Obituary: Rauf Denktash
- 13 January 2012
- From the section Europe
Rauf Denktash was the driving force behind the Turkish community in Cyprus for more than 30 years. After the Turkish invasion of the island in 1974 he became President of the Turkish Federated State of Cyprus and its successor, the Turkish Republic of Northern Cyprus.
Rauf Denktash remained in power as successive efforts by the United Nations, the United States, the European Union and Britain failed to reintegrate the island.
He was born in Cyprus, and trained first as a teacher and then as a barrister at Lincoln's Inn in London. He returned home to practise as a lawyer, and worked as a crown prosecutor before independence from Britain in 1960.
He began representing the minority Turkish community at international conferences in 1963.
He helped form TMT, a Turkish Cypriot paramilitary group opposed to union with Greece, against which the EOKA Greek Cypriot guerrillas were fighting.
In 1973, Denktash was elected vice-president of the Republic of Cyprus.
After the Turkish invasion that followed a Greek-inspired coup in 1974, he formed the National Unity Party and in the following year, he was elected President of the Turkish Federated State of Cyprus as the island was split into two sections.
It failed to gain international recognition from any foreign power other than Turkey, as did its successor, the Turkish Republic of Northern Cyprus, when Denktash declared independence in 1983.
International conferences, efforts by three UN secretary generals, the US, the European Union and Britain failed to reunite the island as Denktash won three successive presidential elections to lead the minority 170,000 Turkish Cypriot population, protected by 35,000 Turkish troops.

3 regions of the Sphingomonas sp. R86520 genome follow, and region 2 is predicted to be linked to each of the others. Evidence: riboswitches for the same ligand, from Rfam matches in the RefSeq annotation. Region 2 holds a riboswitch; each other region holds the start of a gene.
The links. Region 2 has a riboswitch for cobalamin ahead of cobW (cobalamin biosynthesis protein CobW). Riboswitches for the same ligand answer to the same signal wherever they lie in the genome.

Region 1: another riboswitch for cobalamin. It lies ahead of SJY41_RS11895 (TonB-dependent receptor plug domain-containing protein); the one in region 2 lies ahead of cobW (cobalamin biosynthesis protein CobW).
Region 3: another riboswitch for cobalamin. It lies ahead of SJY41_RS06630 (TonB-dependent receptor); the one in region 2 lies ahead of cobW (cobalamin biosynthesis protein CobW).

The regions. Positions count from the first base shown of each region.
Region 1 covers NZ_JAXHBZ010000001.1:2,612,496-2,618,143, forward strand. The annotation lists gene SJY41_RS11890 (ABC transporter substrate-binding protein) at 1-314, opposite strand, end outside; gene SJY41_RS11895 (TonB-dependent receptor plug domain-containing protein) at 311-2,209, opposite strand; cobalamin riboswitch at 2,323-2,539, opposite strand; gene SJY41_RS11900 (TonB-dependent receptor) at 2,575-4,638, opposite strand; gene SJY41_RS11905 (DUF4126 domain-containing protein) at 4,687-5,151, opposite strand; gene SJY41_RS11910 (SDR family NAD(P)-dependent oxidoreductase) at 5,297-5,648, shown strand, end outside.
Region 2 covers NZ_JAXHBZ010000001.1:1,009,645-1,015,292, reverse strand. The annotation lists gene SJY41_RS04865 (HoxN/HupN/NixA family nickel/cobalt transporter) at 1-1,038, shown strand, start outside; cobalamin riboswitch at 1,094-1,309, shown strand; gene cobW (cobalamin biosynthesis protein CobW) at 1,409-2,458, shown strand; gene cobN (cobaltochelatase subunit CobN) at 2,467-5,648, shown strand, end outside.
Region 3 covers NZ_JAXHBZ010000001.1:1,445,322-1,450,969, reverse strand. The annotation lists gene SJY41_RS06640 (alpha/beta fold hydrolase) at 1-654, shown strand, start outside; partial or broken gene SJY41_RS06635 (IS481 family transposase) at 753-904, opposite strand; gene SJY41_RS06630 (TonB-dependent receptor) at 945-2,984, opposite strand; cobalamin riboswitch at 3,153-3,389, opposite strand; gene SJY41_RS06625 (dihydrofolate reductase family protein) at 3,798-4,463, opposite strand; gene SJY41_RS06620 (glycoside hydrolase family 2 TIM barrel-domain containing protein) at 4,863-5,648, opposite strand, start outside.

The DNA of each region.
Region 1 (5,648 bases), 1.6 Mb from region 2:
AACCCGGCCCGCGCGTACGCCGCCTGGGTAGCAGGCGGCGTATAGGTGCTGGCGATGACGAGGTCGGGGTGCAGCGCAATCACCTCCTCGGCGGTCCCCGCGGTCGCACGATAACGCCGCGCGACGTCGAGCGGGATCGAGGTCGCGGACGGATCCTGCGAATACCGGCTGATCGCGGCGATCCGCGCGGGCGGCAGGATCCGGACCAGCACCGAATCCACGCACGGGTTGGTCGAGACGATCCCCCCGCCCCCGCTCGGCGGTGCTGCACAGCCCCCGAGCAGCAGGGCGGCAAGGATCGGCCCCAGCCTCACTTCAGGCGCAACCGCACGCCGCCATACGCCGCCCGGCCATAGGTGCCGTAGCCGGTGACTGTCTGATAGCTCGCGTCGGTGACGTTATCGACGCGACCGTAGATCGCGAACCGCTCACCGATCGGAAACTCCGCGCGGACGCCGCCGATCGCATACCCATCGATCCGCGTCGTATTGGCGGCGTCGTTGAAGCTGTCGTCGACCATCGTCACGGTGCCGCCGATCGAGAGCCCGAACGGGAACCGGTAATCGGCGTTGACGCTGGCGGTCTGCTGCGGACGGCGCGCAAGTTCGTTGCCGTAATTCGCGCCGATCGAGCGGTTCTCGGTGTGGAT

In 1994 the European Union imposed a trade embargo, and that - along with 200% inflation - brought the economy to the edge of economic ruin.
A year later Denktash threatened to unite the island with Turkey if the European Union accepted an application for membership from the Greek Cypriot government.
The desire of both Cyprus and Turkey to join the European Union gave an impetus to efforts at reaching a settlement to the long-standing problem of a divided island.
Denktash and his Greek-Cypriot counterpart, Glafcos Clerides, embarked on a series of face-to-face talks which failed to achieve a major breakthrough.
Greek Cypriots want the island reunified as a single state, while Mr Denktash called for a looser arrangement linking two independent states.
In 2005 Denktash stepped down as president, to be replaced by Mehmet Ali Talat who continued to work to reunite the two sectors of the island.
Rauf Denktash's death has occurred just as some light was visible at the end of a long tunnel.